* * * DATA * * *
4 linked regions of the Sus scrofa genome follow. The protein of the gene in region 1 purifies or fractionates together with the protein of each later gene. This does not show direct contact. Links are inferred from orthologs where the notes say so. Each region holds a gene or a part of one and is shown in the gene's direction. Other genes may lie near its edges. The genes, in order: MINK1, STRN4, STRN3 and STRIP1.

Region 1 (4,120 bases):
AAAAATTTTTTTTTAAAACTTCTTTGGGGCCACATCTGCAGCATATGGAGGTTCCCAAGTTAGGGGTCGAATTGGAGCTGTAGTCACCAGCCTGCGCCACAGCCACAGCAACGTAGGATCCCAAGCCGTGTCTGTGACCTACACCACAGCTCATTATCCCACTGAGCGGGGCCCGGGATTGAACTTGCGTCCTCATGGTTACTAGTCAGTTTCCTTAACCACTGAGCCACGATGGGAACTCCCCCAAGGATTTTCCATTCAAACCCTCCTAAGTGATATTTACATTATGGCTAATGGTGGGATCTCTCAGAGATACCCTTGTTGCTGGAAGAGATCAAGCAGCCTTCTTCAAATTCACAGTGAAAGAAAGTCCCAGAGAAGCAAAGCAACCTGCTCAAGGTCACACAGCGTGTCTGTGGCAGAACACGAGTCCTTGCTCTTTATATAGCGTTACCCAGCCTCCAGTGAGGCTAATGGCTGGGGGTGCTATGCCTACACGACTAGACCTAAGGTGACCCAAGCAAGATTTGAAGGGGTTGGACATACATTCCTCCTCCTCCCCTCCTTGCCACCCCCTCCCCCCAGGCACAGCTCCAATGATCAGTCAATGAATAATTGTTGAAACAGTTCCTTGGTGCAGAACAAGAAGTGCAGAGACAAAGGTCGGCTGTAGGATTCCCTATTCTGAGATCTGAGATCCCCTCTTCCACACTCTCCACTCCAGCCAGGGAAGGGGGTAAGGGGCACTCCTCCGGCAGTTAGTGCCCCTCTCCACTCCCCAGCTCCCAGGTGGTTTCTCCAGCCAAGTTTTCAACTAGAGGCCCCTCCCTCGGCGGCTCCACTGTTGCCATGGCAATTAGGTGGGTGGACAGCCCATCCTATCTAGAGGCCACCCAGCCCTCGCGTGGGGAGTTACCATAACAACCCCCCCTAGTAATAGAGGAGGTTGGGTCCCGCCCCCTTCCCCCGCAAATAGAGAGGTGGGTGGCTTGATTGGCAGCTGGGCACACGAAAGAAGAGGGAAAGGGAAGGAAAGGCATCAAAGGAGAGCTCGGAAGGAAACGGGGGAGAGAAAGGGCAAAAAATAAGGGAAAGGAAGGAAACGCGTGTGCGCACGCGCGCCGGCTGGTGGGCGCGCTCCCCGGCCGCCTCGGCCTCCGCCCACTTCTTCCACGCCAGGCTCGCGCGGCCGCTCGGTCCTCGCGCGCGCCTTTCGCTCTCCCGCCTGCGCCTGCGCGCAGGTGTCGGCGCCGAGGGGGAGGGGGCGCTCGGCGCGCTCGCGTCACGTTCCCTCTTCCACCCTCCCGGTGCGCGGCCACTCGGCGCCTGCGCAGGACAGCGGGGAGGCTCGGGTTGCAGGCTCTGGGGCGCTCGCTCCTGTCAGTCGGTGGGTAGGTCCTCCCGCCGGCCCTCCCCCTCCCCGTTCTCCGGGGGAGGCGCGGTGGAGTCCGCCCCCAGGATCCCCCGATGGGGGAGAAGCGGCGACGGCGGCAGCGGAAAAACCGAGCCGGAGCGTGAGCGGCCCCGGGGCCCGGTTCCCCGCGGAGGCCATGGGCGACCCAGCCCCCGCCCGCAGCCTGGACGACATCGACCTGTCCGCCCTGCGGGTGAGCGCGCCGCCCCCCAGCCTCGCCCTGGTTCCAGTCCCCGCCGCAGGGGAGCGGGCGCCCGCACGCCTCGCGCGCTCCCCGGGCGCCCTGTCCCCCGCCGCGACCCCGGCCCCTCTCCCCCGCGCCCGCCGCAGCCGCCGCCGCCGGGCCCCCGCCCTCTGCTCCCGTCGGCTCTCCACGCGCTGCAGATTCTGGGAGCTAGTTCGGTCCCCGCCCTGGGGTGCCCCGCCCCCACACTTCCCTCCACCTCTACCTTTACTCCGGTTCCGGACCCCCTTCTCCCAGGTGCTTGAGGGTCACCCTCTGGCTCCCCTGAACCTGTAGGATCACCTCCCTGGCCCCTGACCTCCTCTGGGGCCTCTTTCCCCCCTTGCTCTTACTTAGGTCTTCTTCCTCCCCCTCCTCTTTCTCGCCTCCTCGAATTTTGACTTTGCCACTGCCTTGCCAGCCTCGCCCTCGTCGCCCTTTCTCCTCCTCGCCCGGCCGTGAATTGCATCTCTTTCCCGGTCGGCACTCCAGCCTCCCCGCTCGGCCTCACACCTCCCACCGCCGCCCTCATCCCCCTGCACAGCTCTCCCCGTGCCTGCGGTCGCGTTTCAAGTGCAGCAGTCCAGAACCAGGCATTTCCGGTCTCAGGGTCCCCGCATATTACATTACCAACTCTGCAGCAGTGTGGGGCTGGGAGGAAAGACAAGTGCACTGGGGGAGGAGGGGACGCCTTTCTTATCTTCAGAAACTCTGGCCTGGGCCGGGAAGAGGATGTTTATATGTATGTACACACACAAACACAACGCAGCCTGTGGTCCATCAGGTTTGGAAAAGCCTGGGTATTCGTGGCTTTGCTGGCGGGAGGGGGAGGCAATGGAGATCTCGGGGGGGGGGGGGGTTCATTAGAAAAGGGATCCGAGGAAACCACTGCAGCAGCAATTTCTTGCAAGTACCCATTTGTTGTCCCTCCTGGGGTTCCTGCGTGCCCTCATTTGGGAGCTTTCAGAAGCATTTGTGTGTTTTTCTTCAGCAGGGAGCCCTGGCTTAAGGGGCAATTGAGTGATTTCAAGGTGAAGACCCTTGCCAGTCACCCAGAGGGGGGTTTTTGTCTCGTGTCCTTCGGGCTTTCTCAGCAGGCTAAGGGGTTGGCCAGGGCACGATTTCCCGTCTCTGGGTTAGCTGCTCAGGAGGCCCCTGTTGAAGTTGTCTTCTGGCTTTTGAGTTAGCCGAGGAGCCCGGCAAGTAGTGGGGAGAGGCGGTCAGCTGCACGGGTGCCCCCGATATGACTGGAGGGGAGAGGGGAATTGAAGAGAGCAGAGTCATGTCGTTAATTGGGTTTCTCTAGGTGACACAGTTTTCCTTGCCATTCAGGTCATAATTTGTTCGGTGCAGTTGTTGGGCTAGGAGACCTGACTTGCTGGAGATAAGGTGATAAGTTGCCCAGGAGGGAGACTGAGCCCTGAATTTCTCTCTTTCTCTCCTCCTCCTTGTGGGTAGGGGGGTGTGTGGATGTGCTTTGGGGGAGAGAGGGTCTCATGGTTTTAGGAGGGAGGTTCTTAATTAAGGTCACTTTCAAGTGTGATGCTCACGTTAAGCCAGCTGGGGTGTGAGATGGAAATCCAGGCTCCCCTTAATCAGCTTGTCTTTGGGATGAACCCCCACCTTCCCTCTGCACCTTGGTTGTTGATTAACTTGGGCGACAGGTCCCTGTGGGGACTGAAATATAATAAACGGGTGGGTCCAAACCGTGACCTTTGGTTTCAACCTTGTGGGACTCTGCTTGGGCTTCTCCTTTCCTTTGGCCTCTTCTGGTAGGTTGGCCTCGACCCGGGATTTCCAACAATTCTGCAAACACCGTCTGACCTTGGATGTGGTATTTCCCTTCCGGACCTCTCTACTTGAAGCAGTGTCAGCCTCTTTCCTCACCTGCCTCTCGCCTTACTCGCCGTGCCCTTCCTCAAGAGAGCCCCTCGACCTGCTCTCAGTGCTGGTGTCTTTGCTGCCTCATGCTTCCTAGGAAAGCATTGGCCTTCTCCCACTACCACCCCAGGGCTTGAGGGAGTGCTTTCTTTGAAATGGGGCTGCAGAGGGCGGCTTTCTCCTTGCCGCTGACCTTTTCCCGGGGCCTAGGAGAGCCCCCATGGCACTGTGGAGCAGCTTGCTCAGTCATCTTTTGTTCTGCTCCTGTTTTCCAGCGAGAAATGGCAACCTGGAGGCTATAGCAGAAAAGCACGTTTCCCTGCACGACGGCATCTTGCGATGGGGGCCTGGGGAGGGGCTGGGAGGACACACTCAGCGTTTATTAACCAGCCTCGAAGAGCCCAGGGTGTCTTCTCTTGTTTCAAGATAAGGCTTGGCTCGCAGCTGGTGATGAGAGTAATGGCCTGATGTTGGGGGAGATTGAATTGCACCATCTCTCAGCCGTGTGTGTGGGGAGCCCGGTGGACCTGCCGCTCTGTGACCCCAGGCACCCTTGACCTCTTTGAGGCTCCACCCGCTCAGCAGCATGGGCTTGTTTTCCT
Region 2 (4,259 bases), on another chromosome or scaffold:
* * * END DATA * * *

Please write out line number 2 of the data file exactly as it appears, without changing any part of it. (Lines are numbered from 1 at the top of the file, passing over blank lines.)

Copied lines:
Region 1 (4,120 bases):